In American English, “work something out” and “work through something” have overlapping fields of meaning.
“Work something out” frequently means to resolve something.
I am serious about working this dispute out without lawyers and without jeopardizing our relationship
indicates a desire to end a dispute amicably.
“Work through something” frequently means to analyze something carefully with a view to understanding.
I am trying to work through Ricardo’s theory of value, but am finding it quite obscure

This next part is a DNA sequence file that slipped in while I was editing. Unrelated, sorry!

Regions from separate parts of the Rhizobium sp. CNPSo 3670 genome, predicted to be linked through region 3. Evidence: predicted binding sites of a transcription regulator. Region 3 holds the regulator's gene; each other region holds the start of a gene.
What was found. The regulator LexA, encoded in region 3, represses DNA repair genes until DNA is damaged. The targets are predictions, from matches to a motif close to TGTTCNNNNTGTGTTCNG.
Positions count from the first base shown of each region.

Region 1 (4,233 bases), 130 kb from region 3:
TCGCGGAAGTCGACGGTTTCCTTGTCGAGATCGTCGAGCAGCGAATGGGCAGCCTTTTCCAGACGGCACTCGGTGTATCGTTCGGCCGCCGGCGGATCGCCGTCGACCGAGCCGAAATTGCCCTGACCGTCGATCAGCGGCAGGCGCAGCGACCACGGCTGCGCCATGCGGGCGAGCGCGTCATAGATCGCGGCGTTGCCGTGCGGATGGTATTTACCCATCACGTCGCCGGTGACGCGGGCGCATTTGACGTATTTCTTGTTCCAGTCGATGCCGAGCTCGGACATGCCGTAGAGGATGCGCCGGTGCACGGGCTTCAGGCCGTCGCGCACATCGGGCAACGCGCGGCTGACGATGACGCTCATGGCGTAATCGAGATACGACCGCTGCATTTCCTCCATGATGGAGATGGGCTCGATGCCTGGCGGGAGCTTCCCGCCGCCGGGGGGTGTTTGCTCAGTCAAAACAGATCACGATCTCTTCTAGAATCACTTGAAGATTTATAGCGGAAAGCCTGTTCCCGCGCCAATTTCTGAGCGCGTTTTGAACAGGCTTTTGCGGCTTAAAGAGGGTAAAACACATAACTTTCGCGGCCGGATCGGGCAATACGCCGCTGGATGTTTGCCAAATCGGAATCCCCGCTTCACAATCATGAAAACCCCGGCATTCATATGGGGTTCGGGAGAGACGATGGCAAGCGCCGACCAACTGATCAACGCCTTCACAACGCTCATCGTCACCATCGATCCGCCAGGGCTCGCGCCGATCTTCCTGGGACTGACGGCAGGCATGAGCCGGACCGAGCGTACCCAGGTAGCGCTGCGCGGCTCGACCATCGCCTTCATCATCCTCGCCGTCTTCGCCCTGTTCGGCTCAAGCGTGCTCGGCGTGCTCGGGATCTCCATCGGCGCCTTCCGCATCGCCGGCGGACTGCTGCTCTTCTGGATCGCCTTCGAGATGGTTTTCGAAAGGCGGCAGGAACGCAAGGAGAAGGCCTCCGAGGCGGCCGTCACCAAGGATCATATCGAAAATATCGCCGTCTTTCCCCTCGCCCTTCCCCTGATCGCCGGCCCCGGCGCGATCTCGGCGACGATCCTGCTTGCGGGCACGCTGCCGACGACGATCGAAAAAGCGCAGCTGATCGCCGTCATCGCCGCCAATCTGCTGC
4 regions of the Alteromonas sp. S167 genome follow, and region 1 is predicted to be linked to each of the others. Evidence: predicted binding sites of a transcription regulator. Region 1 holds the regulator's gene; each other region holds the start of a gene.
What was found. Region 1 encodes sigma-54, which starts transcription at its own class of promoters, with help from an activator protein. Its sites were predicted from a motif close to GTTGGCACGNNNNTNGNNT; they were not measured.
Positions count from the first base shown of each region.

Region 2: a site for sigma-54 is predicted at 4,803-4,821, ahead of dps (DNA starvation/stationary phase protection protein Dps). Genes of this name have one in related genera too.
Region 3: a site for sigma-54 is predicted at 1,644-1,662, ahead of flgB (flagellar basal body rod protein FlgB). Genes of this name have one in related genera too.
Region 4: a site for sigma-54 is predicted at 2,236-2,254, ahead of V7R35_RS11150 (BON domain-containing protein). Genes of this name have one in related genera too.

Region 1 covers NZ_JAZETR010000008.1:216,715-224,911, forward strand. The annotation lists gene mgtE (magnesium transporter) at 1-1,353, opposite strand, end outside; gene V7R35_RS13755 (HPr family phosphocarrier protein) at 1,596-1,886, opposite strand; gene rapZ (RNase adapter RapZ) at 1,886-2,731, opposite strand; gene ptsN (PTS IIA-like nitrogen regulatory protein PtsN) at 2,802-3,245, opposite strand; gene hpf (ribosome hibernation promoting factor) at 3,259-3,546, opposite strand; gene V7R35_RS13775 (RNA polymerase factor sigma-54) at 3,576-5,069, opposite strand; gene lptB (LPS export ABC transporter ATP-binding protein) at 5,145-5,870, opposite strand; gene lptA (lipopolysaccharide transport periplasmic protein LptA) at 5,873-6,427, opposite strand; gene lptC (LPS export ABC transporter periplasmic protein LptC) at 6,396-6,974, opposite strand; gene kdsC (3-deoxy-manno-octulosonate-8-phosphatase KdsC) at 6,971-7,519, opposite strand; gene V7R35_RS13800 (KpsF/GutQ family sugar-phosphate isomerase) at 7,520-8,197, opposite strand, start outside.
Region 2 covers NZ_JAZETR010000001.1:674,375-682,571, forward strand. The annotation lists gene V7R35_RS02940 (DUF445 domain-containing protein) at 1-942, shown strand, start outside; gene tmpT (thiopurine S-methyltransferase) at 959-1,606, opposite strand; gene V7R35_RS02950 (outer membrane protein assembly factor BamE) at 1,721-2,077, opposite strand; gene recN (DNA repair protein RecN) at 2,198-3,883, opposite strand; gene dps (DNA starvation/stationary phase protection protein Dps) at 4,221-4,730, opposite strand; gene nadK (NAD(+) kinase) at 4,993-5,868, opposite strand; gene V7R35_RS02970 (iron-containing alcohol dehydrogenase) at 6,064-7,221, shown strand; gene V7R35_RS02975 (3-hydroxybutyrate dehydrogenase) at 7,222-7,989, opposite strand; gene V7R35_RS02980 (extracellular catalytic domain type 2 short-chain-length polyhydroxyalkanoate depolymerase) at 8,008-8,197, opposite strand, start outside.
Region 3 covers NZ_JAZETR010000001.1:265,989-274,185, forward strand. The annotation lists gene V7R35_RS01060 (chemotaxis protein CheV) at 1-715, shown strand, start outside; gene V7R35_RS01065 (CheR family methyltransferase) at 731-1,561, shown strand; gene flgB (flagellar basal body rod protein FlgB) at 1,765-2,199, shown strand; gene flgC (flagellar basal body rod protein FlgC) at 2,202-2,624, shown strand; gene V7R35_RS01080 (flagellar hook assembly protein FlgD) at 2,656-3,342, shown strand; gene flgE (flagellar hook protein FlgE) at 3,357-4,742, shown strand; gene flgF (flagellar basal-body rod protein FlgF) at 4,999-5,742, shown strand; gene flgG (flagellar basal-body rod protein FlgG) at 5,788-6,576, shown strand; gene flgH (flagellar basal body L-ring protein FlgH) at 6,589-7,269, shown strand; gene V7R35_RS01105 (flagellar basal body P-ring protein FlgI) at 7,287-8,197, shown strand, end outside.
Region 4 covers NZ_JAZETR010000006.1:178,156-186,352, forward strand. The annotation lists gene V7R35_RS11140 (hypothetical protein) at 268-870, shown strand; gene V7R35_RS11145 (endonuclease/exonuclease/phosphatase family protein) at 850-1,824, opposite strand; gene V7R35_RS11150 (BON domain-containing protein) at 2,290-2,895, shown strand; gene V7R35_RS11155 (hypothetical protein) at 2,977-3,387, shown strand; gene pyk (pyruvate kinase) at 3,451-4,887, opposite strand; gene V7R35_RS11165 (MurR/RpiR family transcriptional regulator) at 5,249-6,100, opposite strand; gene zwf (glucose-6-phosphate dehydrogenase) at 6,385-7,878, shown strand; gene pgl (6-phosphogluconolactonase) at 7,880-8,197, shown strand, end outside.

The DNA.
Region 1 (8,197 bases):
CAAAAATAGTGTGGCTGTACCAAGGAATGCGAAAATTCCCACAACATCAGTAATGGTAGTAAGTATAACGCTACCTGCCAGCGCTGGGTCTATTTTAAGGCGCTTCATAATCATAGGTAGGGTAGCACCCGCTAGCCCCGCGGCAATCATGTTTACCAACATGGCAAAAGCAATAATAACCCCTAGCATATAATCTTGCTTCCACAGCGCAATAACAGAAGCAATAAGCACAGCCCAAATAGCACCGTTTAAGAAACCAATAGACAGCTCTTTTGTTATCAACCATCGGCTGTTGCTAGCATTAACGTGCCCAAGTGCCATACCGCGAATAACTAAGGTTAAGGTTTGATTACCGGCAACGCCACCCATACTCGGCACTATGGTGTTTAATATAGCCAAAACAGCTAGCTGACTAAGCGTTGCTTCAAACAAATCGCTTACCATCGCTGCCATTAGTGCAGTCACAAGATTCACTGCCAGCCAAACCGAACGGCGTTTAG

indicates a desire to fully understand that theory.
However, we frequently want to understand something in order to resolve it. In such situations, either locution may spring to mind.
I am trying to work through this notice of a tax deficiency
with the unstated purpose of resolving it
Yes, I am studying the notice of tax deficiency. I want to work this out promptly
Either phrase may be appropriate in such a situation. They have different primary meanings, but those meanings are often closely related.